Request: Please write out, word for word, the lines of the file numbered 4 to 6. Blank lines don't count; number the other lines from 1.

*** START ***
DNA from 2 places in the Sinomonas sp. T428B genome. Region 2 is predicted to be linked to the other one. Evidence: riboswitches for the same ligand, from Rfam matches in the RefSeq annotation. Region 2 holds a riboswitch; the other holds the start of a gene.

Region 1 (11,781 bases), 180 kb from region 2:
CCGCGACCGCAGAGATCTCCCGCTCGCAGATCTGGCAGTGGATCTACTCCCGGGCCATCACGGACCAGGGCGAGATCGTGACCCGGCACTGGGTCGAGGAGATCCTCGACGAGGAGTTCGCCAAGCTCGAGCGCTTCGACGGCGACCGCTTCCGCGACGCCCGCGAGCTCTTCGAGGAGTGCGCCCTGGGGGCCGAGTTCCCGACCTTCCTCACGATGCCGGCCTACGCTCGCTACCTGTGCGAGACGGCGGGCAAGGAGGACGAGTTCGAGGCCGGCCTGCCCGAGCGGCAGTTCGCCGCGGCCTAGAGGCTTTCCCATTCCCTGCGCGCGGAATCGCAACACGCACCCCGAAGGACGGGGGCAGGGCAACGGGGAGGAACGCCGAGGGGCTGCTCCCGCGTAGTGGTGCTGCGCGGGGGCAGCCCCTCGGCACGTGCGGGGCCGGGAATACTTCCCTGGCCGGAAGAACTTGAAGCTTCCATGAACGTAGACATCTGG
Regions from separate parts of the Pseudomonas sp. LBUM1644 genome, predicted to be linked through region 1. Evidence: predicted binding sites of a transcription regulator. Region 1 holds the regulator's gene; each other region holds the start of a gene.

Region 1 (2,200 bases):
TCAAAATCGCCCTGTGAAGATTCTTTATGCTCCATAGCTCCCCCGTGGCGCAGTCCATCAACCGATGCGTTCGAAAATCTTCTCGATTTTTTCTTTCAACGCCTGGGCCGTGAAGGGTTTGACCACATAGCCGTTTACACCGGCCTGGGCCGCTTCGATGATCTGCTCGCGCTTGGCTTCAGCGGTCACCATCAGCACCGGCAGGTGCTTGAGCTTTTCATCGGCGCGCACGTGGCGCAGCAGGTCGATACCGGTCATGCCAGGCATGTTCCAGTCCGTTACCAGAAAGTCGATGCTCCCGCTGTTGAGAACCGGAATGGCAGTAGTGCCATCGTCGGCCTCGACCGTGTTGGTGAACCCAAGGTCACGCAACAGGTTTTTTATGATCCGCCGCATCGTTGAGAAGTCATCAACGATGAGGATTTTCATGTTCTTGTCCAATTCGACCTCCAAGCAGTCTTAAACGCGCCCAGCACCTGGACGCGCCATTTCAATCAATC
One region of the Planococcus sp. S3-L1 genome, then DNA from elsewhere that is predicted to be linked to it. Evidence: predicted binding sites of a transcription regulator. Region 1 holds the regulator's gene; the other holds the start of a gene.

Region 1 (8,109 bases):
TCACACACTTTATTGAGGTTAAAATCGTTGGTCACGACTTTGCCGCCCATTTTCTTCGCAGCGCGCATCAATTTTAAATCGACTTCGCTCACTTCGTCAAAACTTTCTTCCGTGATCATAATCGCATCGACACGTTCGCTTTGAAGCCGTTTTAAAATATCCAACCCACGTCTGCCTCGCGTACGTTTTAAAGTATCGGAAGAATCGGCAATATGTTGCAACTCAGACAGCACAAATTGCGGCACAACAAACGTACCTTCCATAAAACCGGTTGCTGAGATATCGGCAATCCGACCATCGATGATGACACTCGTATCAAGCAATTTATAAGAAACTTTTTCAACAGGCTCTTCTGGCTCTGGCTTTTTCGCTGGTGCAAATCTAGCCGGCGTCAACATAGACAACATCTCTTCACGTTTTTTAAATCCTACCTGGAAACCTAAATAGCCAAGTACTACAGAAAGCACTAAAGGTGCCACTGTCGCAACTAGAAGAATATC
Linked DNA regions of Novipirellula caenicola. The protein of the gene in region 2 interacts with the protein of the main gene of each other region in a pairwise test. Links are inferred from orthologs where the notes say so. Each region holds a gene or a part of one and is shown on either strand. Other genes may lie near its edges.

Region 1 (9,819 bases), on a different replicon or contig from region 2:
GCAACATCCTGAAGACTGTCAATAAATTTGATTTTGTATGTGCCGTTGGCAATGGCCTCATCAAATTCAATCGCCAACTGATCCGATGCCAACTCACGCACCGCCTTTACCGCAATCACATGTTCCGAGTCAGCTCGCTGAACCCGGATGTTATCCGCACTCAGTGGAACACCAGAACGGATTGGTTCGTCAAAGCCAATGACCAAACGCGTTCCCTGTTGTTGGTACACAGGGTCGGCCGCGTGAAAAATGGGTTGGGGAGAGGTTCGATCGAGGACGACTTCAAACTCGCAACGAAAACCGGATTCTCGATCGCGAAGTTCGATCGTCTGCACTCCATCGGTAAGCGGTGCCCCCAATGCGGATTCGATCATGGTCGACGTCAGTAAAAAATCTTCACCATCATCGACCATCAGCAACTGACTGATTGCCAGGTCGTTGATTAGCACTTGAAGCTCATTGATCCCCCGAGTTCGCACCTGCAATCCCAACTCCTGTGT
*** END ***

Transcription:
Regions from separate parts of the Pseudomonas sp. LBUM1644 genome, predicted to be linked through region 1. Evidence: predicted binding sites of a transcription regulator. Region 1 holds the regulator's gene; each other region holds the start of a gene.

Region 1 (2,200 bases):
TCAAAATCGCCCTGTGAAGATTCTTTATGCTCCATAGCTCCCCCGTGGCGCAGTCCATCAACCGATGCGTTCGAAAATCTTCTCGATTTTTTCTTTCAACGCCTGGGCCGTGAAGGGTTTGACCACATAGCCGTTTACACCGGCCTGGGCCGCTTCGATGATCTGCTCGCGCTTGGCTTCAGCGGTCACCATCAGCACCGGCAGGTGCTTGAGCTTTTCATCGGCGCGCACGTGGCGCAGCAGGTCGATACCGGTCATGCCAGGCATGTTCCAGTCCGTTACCAGAAAGTCGATGCTCCCGCTGTTGAGAACCGGAATGGCAGTAGTGCCATCGTCGGCCTCGACCGTGTTGGTGAACCCAAGGTCACGCAACAGGTTTTTTATGATCCGCCGCATCGTTGAGAAGTCATCAACGATGAGGATTTTCATGTTCTTGTCCAATTCGACCTCCAAGCAGTCTTAAACGCGCCCAGCACCTGGACGCGCCATTTCAATCAATC